"I may not know much of law, Mr. Felder, but I know what's right and what's wrong. And I know what you're asking is wrong."
Abraham Lincoln (Henry Fonda)
The last time I watched "Young Mr. Lincoln," which premiered on May 30, 1939, it occurred to me that it is always a treat to watch Henry Fonda – especially when he is appearing in a John Ford movie.
I've heard that Fonda was usually hesitant to play historical figures, especially people like Abraham Lincoln. Supposedly, he didn't feel worthy. He didn't think he measured up.
But I can't think of any of his contemporaries who would have been a better choice to play the young Abe Lincoln – and, in 1939, with the outbreak of World War II literally only months away, folks needed a Lincoln to inspire them.
In the absence of the real thing, a surrogate was needed. Who would have been better than Henry Fonda? For that matter, who would have been a better choice to direct the movie than John Ford?
And, apparently, Fonda relaxed his policy when he learned that Ford's project told the story of Lincoln who had yet to mature into the president Americans remember today. It was not the story of Lincoln's presidency; in fact, the movie ended just before Lincoln took the oath of office.
I realize that most Americans don't know much of their own country's history, but Abraham Lincoln was larger than life, even in his lifetime. Nearly four dozen men have been president of the United States; only a handful are familiar to nearly all Americans living today, and Lincoln is one of them.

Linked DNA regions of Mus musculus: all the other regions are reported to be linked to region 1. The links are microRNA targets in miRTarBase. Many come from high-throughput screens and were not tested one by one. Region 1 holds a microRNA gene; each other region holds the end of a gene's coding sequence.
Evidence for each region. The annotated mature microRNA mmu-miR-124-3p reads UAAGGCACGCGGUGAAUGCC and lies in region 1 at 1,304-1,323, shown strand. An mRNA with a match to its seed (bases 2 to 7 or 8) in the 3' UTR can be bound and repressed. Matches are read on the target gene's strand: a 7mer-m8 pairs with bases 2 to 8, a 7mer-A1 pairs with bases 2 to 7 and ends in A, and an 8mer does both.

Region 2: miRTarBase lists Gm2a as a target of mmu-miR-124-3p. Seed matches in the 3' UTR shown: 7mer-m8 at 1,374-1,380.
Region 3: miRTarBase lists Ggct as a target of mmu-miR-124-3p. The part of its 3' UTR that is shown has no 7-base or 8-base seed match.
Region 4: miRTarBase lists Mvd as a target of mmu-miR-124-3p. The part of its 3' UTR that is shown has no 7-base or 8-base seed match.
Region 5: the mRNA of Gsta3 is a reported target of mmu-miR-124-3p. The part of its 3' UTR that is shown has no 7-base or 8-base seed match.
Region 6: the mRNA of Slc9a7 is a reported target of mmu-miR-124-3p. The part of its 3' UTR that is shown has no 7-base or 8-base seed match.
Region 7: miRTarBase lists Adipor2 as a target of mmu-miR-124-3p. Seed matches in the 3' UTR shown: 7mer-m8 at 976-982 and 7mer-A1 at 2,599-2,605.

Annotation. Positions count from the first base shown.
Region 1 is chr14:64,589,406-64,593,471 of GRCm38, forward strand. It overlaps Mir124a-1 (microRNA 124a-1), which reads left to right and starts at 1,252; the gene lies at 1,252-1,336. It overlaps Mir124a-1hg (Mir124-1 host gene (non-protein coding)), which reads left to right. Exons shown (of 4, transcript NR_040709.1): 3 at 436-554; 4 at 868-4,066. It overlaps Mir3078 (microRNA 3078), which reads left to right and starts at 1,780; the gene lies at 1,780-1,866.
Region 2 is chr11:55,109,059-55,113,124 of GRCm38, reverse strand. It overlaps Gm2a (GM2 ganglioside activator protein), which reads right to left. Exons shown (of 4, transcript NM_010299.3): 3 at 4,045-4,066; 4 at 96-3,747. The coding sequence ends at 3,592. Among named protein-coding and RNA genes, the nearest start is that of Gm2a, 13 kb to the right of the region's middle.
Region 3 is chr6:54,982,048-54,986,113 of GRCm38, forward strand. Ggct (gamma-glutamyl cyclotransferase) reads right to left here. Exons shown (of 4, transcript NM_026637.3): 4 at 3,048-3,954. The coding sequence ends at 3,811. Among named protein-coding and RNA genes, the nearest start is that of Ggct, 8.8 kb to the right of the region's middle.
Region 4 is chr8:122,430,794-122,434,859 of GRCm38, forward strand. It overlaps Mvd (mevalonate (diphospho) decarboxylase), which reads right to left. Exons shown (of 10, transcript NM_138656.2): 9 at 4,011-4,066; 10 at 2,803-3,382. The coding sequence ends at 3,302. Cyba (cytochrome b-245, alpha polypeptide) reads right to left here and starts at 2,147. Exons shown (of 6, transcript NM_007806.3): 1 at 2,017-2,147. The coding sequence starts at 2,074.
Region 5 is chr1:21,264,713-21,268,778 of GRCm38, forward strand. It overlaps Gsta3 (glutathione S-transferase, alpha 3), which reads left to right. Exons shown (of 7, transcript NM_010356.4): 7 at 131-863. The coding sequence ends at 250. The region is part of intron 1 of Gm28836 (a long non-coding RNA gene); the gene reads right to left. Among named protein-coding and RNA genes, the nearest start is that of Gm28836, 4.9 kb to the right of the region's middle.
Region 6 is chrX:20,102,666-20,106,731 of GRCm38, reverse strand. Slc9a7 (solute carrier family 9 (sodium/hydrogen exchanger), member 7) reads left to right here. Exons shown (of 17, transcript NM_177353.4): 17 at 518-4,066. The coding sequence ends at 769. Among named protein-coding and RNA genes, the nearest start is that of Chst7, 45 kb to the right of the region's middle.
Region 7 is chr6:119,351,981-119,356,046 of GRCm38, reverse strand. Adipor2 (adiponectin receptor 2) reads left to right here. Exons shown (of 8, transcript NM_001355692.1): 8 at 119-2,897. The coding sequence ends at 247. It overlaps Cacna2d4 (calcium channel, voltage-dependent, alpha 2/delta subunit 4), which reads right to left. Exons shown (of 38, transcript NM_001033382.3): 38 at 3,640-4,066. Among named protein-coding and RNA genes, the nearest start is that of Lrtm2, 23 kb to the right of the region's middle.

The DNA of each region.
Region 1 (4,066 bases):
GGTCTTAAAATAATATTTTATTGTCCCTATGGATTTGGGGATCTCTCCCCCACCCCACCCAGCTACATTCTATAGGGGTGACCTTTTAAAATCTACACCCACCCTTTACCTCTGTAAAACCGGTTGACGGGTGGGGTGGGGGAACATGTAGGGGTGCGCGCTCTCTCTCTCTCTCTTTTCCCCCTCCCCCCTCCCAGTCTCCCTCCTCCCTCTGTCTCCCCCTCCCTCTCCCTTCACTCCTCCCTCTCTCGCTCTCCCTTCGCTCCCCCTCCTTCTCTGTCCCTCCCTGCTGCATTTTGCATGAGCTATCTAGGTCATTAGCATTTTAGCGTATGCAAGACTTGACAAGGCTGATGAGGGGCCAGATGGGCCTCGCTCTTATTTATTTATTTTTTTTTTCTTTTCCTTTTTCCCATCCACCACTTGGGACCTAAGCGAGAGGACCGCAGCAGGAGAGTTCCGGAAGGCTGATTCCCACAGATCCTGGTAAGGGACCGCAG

Nevertheless, most Americans know little of his life before the presidency, and "Young Mr. Lincoln" was a wonderful opportunity for Americans of 75 years ago to learn a little about what shaped Lincoln into the man he became. It is still a wonderful opportunity for Americans to learn about their 16th president – but I wouldn't recommend it as a source for a term paper.
Ford is probably best remembered for the many movies he made with John Wayne, but he and Fonda enjoyed a productive relationship, too. Over two decades, they made seven films together. "Young Mr. Lincoln" was their first – and one of their best.
That isn't intended as a criticism. The Fonda-Ford association produced some of the greatest movies in Hollywood history. The year after the premiere of "Young Mr. Lincoln," they made "The Grapes of Wrath" together. In between, they made "Drums Along the Mohawk."
"Young Mr. Lincoln" wasn't as successful as Ford's most recent project at the time, "Stagecoach" with John Wayne, but it has been described as "a deeper, more multi-leveled work."
One of those levels that may well surprise modern viewers is the one that deals with Lincoln's love life. Both of the significant women in his adult life are important characters in "Young Mr. Lincoln" – Ann Rutledge (Pauline Moore), Lincoln's first love who might have been first lady but died of typhoid at the age of 22, and Mary Todd (Marjorie Weaver), who did become first lady.
Moore's part in the movie was short-lived, but her character's influence could be felt throughout the telling of the story of Lincoln's formative years. She died at a point in Lincoln's life when his values were being defined, and the value that comes through loud and clear is compassion.
It's a fictionalized account of Lincoln's life, of course, but Lincoln's compassion wasn't fiction. There are plenty of examples of that compassion in the true story of Lincoln's life, but it worked well as a fictional story, too, and Ford was a great story teller.
He got a little carried away, falling into the trap of treating Lincoln like a saint, which is a little surprising given that Ford was no more eager to make the film than Fonda was; there had been successful Broadway plays about Lincoln's youth in recent years, and Ford was only persuaded to make the movie after reading the script by Lamar Trotti, who received an Oscar nomination for Best Story.
Trotti lost to Lewis R. Foster for "Mr. Smith Goes to Washington" but won an Oscar five years later for "Wilson."
"Young Mr. Lincoln" received no other Oscar nominations.
Source by David Goodloe